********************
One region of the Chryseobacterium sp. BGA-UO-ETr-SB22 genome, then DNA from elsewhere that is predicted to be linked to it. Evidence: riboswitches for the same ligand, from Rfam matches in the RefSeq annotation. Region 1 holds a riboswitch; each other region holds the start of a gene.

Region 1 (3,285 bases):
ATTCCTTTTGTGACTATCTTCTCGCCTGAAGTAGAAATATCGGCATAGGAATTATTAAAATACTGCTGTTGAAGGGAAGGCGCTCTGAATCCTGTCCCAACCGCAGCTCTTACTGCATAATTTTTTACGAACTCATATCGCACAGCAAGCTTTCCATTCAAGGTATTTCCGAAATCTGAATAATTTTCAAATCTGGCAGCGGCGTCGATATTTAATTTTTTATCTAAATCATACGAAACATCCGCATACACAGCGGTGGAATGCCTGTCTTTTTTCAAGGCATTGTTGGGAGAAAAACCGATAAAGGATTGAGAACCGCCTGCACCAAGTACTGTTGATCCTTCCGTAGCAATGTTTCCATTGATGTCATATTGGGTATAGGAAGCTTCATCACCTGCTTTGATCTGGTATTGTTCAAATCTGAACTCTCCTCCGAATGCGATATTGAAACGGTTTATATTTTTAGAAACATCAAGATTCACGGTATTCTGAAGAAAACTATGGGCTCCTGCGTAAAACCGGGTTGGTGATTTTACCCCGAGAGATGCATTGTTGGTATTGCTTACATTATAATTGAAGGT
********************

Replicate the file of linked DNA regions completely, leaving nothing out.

One region of the Chryseobacterium sp. BGA-UO-ETr-SB22 genome, then DNA from elsewhere that is predicted to be linked to it. Evidence: riboswitches for the same ligand, from Rfam matches in the RefSeq annotation. Region 1 holds a riboswitch; each other region holds the start of a gene.

Region 1 (3,285 bases):
ATTCCTTTTGTGACTATCTTCTCGCCTGAAGTAGAAATATCGGCATAGGAATTATTAAAATACTGCTGTTGAAGGGAAGGCGCTCTGAATCCTGTCCCAACCGCAGCTCTTACTGCATAATTTTTTACGAACTCATATCGCACAGCAAGCTTTCCATTCAAGGTATTTCCGAAATCTGAATAATTTTCAAATCTGGCAGCGGCGTCGATATTTAATTTTTTATCTAAATCATACGAAACATCCGCATACACAGCGGTGGAATGCCTGTCTTTTTTCAAGGCATTGTTGGGAGAAAAACCGATAAAGGATTGAGAACCGCCTGCACCAAGTACTGTTGATCCTTCCGTAGCAATGTTTCCATTGATGTCATATTGGGTATAGGAAGCTTCATCACCTGCTTTGATCTGGTATTGTTCAAATCTGAACTCTCCTCCGAATGCGATATTGAAACGGTTTATATTTTTAGAAACATCAAGATTCACGGTATTCTGAAGAAAACTATGGGCTCCTGCGTAAAACCGGGTTGGTGATTTTACCCCGAGAGATGCATTGTTGGTATTGCTTACATTATAATTGAAGGT